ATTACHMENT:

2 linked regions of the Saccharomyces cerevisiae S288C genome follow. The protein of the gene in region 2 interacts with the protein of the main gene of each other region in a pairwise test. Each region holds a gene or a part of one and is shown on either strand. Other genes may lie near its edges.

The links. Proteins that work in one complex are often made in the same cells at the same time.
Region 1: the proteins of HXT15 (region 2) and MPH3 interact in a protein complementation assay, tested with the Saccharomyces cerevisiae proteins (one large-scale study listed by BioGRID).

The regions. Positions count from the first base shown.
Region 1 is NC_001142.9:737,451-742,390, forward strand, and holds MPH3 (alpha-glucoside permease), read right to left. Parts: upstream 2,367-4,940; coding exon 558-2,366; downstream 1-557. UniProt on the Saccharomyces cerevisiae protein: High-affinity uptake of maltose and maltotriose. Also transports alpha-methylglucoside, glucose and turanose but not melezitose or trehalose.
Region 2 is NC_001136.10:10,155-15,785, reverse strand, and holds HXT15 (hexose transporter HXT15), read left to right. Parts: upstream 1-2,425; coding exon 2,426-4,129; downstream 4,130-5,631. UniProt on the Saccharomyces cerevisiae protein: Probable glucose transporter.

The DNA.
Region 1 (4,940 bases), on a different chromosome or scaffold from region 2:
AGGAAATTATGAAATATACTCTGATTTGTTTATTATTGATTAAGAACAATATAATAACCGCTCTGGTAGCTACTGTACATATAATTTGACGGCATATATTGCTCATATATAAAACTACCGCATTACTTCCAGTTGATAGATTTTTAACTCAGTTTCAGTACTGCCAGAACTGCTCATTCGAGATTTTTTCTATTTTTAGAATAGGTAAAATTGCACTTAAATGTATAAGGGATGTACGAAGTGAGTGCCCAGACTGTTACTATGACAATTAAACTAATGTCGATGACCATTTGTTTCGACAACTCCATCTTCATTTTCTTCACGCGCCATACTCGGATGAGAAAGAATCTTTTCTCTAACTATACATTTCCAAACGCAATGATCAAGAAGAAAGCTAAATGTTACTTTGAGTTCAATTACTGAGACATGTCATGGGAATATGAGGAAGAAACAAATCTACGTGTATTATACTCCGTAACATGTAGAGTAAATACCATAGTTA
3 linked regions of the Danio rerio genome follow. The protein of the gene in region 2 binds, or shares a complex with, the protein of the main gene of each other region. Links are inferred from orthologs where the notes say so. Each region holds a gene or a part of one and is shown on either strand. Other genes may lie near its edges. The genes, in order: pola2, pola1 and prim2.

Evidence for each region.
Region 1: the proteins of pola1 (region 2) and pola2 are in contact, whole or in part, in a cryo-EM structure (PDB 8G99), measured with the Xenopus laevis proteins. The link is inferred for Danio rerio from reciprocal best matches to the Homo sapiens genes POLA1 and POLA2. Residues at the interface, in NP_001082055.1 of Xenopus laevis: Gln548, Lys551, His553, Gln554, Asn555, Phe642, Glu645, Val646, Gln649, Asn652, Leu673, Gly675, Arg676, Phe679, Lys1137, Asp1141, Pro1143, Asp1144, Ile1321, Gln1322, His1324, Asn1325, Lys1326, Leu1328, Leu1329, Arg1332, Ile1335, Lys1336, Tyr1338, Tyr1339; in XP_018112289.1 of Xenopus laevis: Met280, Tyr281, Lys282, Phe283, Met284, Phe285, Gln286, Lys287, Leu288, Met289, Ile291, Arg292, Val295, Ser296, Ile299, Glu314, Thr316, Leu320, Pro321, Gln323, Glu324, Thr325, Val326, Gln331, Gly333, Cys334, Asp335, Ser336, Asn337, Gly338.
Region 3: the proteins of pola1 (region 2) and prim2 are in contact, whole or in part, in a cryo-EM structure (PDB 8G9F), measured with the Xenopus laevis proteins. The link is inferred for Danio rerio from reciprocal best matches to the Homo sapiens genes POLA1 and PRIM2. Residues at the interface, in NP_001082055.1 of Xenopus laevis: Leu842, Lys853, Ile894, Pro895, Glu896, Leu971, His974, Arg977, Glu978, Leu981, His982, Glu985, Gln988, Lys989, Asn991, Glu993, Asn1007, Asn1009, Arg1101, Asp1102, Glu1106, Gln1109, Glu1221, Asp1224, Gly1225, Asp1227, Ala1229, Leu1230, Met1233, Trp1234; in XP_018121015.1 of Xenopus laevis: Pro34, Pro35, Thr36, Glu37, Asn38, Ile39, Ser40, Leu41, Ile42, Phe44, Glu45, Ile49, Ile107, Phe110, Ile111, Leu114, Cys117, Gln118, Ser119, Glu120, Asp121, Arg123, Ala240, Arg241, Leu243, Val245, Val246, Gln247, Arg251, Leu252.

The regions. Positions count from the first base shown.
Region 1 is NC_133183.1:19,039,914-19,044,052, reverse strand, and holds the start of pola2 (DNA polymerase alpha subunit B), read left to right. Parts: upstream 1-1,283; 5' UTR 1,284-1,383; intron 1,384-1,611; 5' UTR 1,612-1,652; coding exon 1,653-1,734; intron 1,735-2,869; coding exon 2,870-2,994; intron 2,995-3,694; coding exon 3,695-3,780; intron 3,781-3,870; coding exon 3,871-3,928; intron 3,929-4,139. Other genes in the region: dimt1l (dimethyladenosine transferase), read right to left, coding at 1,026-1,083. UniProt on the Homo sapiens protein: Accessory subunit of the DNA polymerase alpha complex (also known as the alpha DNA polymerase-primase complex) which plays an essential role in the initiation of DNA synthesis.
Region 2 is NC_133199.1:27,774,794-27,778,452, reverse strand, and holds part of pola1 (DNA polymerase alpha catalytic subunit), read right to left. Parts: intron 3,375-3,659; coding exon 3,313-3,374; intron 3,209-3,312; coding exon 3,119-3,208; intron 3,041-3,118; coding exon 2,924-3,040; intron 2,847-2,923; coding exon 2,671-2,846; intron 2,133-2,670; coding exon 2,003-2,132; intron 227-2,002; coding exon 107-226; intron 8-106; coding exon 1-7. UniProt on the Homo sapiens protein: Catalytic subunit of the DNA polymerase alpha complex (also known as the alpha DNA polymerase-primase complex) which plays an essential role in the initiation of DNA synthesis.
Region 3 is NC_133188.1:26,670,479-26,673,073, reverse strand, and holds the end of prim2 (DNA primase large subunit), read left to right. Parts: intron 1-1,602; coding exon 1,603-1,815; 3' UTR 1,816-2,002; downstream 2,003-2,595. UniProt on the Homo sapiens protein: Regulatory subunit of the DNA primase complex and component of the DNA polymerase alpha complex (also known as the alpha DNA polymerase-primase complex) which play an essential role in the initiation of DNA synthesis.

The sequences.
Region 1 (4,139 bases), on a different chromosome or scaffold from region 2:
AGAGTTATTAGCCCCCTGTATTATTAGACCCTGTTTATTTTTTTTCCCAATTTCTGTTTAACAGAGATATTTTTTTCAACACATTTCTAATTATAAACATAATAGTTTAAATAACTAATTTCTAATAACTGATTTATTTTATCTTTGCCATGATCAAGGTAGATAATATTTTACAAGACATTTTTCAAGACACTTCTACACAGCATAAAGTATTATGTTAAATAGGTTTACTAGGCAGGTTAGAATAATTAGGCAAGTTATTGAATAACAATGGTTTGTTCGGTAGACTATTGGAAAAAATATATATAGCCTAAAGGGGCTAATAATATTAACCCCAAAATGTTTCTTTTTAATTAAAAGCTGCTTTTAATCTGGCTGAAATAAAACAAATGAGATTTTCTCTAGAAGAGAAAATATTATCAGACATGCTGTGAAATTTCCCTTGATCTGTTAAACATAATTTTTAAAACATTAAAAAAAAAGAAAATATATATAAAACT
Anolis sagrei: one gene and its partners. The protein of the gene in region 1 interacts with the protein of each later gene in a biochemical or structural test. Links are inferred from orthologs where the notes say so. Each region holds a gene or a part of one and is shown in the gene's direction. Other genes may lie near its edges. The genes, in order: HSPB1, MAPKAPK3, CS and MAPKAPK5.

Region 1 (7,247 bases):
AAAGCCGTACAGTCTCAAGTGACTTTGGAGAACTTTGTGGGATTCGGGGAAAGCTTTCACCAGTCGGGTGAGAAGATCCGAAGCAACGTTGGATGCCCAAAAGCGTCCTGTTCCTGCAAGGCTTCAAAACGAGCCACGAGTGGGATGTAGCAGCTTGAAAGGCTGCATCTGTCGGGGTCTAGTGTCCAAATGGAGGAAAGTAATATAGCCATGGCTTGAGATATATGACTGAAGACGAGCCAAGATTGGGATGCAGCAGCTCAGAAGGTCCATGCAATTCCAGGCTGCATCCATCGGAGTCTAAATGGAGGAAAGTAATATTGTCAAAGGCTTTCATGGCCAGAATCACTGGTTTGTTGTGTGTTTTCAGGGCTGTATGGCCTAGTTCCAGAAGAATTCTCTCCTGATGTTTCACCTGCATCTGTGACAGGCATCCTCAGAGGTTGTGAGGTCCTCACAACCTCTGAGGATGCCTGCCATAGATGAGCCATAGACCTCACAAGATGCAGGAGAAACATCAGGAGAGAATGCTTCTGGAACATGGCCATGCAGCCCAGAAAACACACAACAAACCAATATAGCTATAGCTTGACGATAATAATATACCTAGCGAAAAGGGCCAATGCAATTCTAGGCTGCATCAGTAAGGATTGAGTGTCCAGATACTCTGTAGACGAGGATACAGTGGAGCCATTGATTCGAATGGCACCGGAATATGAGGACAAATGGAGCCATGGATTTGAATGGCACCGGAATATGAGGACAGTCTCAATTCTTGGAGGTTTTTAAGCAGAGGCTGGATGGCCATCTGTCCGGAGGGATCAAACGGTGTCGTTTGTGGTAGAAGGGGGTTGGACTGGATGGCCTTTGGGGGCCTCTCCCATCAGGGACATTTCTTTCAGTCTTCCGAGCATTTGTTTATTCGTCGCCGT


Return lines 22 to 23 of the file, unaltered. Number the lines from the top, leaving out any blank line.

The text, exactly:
Region 1 (7,247 bases):
AAAGCCGTACAGTCTCAAGTGACTTTGGAGAACTTTGTGGGATTCGGGGAAAGCTTTCACCAGTCGGGTGAGAAGATCCGAAGCAACGTTGGATGCCCAAAAGCGTCCTGTTCCTGCAAGGCTTCAAAACGAGCCACGAGTGGGATGTAGCAGCTTGAAAGGCTGCATCTGTCGGGGTCTAGTGTCCAAATGGAGGAAAGTAATATAGCCATGGCTTGAGATATATGACTGAAGACGAGCCAAGATTGGGATGCAGCAGCTCAGAAGGTCCATGCAATTCCAGGCTGCATCCATCGGAGTCTAAATGGAGGAAAGTAATATTGTCAAAGGCTTTCATGGCCAGAATCACTGGTTTGTTGTGTGTTTTCAGGGCTGTATGGCCTAGTTCCAGAAGAATTCTCTCCTGATGTTTCACCTGCATCTGTGACAGGCATCCTCAGAGGTTGTGAGGTCCTCACAACCTCTGAGGATGCCTGCCATAGATGAGCCATAGACCTCACAAGATGCAGGAGAAACATCAGGAGAGAATGCTTCTGGAACATGGCCATGCAGCCCAGAAAACACACAACAAACCAATATAGCTATAGCTTGACGATAATAATATACCTAGCGAAAAGGGCCAATGCAATTCTAGGCTGCATCAGTAAGGATTGAGTGTCCAGATACTCTGTAGACGAGGATACAGTGGAGCCATTGATTCGAATGGCACCGGAATATGAGGACAAATGGAGCCATGGATTTGAATGGCACCGGAATATGAGGACAGTCTCAATTCTTGGAGGTTTTTAAGCAGAGGCTGGATGGCCATCTGTCCGGAGGGATCAAACGGTGTCGTTTGTGGTAGAAGGGGGTTGGACTGGATGGCCTTTGGGGGCCTCTCCCATCAGGGACATTTCTTTCAGTCTTCCGAGCATTTGTTTATTCGTCGCCGT